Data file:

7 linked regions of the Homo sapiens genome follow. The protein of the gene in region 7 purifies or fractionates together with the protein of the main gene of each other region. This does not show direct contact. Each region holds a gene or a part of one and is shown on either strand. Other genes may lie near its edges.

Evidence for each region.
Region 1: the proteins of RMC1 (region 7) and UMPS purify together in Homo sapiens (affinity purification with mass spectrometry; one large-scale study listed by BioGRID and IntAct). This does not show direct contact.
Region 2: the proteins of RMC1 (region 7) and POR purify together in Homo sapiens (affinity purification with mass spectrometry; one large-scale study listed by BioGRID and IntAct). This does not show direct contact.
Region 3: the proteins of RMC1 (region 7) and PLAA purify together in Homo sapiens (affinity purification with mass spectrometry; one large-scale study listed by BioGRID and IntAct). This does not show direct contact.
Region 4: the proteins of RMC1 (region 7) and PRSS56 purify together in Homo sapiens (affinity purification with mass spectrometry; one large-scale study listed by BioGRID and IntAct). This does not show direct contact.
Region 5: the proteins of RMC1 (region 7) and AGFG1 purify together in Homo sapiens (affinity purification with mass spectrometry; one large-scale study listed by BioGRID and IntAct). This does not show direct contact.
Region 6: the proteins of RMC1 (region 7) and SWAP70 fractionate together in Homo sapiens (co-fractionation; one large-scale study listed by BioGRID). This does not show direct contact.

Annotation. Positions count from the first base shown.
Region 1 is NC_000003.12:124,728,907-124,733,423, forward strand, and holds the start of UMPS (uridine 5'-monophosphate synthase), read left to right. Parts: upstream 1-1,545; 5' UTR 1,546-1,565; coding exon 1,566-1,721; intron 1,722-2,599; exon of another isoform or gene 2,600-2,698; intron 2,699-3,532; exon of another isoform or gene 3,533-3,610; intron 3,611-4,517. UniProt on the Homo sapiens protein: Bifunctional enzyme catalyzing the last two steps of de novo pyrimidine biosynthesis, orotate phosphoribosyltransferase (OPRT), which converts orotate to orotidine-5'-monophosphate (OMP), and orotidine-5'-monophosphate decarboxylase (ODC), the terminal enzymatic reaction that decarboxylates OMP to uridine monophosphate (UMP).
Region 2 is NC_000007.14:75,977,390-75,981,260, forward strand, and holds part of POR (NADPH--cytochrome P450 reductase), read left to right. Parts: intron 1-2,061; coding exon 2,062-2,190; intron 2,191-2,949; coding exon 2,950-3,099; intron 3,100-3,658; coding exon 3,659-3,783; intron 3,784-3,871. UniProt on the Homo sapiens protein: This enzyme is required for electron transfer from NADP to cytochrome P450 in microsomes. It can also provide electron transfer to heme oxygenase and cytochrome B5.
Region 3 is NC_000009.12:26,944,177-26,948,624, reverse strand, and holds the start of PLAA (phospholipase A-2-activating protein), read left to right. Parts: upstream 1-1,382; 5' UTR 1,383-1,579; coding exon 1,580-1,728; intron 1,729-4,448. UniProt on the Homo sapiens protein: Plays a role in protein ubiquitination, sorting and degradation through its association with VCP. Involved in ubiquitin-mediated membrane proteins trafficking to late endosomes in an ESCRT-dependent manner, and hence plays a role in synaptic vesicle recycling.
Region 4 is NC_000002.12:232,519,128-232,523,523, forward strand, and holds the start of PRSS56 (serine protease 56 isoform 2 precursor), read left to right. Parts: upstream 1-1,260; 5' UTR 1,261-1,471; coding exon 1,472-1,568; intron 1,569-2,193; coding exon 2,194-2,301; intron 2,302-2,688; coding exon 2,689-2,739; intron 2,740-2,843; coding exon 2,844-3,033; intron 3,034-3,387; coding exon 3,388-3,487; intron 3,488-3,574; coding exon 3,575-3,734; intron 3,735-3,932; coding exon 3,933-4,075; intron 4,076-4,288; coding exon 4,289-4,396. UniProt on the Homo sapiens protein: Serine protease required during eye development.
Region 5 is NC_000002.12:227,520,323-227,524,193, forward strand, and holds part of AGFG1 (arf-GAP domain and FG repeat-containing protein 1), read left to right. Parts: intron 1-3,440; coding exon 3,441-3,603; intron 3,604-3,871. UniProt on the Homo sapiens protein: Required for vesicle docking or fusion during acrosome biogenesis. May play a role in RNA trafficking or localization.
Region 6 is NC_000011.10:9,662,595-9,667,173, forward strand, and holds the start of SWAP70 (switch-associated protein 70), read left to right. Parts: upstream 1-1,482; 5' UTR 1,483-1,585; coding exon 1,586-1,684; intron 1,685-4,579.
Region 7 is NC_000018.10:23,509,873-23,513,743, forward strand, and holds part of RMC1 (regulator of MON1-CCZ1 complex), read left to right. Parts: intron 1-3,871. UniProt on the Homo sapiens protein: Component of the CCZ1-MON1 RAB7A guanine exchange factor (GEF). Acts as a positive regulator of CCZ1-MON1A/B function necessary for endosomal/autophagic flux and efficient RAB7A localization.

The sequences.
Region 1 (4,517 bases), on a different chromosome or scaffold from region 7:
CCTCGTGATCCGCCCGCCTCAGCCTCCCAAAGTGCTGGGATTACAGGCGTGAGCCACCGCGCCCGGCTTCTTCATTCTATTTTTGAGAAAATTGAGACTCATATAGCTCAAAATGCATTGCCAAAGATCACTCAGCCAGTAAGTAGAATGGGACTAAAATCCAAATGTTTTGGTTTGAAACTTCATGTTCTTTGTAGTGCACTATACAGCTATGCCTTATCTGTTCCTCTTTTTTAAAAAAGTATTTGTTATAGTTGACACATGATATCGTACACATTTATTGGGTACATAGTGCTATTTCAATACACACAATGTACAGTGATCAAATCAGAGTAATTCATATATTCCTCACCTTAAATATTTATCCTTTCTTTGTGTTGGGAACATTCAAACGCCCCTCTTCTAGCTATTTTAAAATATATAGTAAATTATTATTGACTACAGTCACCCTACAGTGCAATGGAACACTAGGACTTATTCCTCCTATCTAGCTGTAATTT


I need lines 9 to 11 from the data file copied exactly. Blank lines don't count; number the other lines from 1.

Annotation. Positions count from the first base shown.
Region 1 is NC_000003.12:124,728,907-124,733,423, forward strand, and holds the start of UMPS (uridine 5'-monophosphate synthase), read left to right. Parts: upstream 1-1,545; 5' UTR 1,546-1,565; coding exon 1,566-1,721; intron 1,722-2,599; exon of another isoform or gene 2,600-2,698; intron 2,699-3,532; exon of another isoform or gene 3,533-3,610; intron 3,611-4,517. UniProt on the Homo sapiens protein: Bifunctional enzyme catalyzing the last two steps of de novo pyrimidine biosynthesis, orotate phosphoribosyltransferase (OPRT), which converts orotate to orotidine-5'-monophosphate (OMP), and orotidine-5'-monophosphate decarboxylase (ODC), the terminal enzymatic reaction that decarboxylates OMP to uridine monophosphate (UMP).
Region 2 is NC_000007.14:75,977,390-75,981,260, forward strand, and holds part of POR (NADPH--cytochrome P450 reductase), read left to right. Parts: intron 1-2,061; coding exon 2,062-2,190; intron 2,191-2,949; coding exon 2,950-3,099; intron 3,100-3,658; coding exon 3,659-3,783; intron 3,784-3,871. UniProt on the Homo sapiens protein: This enzyme is required for electron transfer from NADP to cytochrome P450 in microsomes. It can also provide electron transfer to heme oxygenase and cytochrome B5.